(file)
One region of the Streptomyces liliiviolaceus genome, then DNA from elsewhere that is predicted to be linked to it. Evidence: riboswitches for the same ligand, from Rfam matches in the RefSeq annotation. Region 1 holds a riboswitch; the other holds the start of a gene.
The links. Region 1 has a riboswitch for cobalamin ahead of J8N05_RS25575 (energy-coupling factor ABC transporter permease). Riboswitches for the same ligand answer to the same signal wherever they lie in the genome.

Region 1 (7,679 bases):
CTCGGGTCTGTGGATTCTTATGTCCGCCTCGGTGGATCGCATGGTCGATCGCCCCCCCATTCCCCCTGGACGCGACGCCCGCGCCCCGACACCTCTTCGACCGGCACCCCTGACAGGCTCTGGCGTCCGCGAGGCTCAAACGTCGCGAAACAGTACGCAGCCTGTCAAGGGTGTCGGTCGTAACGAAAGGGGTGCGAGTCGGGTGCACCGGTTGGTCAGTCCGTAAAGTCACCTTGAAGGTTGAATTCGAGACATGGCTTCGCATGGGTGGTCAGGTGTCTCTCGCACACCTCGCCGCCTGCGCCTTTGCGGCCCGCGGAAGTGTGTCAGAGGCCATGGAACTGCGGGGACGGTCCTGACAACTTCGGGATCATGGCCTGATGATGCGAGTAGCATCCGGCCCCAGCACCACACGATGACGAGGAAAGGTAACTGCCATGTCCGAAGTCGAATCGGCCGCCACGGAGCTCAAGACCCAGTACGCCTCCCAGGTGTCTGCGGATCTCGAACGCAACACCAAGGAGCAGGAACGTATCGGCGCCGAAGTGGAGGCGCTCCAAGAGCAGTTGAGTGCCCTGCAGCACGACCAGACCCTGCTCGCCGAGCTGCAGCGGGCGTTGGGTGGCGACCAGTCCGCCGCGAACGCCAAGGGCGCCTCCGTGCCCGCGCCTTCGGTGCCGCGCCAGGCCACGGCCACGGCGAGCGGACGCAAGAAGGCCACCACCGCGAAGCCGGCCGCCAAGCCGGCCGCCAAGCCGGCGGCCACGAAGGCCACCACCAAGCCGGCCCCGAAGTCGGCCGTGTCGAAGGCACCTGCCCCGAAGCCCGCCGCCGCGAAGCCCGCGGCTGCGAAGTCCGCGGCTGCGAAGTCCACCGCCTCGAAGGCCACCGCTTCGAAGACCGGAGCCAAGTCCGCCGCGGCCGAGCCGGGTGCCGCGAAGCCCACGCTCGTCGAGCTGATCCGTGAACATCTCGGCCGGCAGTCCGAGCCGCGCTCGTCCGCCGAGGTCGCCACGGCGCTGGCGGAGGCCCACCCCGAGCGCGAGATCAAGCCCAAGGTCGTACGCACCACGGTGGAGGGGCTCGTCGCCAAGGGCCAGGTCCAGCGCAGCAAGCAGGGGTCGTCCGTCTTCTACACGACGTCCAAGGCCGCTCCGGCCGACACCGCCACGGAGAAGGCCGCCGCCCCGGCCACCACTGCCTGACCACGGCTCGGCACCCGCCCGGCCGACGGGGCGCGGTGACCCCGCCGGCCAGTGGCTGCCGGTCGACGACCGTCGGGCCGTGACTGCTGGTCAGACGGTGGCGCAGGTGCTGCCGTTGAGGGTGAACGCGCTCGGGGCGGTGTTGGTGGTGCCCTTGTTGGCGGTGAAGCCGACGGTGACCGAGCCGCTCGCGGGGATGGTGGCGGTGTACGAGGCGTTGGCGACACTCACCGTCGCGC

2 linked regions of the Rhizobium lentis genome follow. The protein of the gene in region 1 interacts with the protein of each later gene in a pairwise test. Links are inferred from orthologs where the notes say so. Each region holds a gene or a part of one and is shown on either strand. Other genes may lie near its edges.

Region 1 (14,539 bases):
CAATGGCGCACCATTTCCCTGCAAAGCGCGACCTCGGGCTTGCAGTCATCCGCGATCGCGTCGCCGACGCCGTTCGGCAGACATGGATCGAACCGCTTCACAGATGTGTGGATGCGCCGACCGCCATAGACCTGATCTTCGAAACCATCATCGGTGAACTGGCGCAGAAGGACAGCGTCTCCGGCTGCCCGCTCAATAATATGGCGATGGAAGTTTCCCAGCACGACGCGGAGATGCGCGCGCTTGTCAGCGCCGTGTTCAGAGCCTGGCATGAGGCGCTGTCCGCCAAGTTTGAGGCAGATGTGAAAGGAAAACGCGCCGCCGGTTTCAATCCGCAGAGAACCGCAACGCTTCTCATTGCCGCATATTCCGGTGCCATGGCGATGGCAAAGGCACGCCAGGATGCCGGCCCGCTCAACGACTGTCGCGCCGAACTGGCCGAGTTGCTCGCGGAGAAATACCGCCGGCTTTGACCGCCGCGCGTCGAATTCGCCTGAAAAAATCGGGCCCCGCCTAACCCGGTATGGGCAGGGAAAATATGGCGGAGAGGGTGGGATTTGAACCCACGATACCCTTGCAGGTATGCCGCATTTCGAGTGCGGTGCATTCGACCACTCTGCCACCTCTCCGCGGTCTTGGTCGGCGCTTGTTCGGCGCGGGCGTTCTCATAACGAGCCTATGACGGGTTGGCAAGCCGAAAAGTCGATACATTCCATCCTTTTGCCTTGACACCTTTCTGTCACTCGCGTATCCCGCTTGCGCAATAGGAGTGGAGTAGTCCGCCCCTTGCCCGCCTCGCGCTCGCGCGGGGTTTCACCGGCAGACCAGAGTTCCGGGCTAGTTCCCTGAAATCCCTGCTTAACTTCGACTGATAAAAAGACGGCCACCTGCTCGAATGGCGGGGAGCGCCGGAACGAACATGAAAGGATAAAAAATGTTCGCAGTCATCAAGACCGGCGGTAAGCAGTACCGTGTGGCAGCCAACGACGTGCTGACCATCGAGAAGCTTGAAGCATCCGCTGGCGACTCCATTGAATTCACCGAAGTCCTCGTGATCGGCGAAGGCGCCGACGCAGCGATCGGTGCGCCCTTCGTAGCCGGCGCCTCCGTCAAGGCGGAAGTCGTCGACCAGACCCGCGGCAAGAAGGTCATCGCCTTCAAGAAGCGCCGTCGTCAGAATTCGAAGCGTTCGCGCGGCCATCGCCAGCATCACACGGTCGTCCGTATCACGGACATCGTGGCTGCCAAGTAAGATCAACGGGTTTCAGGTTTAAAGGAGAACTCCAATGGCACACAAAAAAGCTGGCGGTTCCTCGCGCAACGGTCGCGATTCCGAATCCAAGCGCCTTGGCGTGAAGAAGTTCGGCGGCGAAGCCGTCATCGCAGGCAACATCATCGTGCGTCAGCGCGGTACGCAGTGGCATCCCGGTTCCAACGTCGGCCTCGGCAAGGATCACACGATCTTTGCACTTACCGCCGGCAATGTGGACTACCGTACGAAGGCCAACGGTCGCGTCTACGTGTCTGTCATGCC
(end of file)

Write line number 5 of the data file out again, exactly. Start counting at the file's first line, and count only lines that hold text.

2 linked regions of the Rhizobium lentis genome follow. The protein of the gene in region 1 interacts with the protein of each later gene in a pairwise test. Links are inferred from orthologs where the notes say so. Each region holds a gene or a part of one and is shown on either strand. Other genes may lie near its edges.